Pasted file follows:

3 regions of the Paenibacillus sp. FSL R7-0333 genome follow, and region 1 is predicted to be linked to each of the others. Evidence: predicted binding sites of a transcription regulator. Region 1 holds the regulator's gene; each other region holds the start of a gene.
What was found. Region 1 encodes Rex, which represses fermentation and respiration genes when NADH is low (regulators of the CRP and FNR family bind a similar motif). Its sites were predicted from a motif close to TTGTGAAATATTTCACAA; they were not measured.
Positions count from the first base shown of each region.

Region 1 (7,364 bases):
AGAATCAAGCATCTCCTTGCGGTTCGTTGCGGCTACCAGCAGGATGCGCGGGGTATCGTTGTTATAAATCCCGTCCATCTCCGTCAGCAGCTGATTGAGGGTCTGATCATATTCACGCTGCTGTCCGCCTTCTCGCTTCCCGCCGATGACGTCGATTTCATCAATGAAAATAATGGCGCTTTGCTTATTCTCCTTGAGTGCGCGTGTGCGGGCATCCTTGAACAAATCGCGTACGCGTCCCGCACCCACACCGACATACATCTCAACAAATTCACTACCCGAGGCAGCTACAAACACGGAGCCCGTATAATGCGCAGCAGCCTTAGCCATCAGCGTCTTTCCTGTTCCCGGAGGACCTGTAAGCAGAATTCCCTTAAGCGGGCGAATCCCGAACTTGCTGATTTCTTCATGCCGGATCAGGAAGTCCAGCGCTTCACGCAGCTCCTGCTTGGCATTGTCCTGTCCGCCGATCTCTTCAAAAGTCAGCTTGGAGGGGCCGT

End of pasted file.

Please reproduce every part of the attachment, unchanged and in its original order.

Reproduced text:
3 regions of the Paenibacillus sp. FSL R7-0333 genome follow, and region 1 is predicted to be linked to each of the others. Evidence: predicted binding sites of a transcription regulator. Region 1 holds the regulator's gene; each other region holds the start of a gene.
What was found. Region 1 encodes Rex, which represses fermentation and respiration genes when NADH is low (regulators of the CRP and FNR family bind a similar motif). Its sites were predicted from a motif close to TTGTGAAATATTTCACAA; they were not measured.
Positions count from the first base shown of each region.

Region 1 (7,364 bases):
AGAATCAAGCATCTCCTTGCGGTTCGTTGCGGCTACCAGCAGGATGCGCGGGGTATCGTTGTTATAAATCCCGTCCATCTCCGTCAGCAGCTGATTGAGGGTCTGATCATATTCACGCTGCTGTCCGCCTTCTCGCTTCCCGCCGATGACGTCGATTTCATCAATGAAAATAATGGCGCTTTGCTTATTCTCCTTGAGTGCGCGTGTGCGGGCATCCTTGAACAAATCGCGTACGCGTCCCGCACCCACACCGACATACATCTCAACAAATTCACTACCCGAGGCAGCTACAAACACGGAGCCCGTATAATGCGCAGCAGCCTTAGCCATCAGCGTCTTTCCTGTTCCCGGAGGACCTGTAAGCAGAATTCCCTTAAGCGGGCGAATCCCGAACTTGCTGATTTCTTCATGCCGGATCAGGAAGTCCAGCGCTTCACGCAGCTCCTGCTTGGCATTGTCCTGTCCGCCGATCTCTTCAAAAGTCAGCTTGGAGGGGCCGT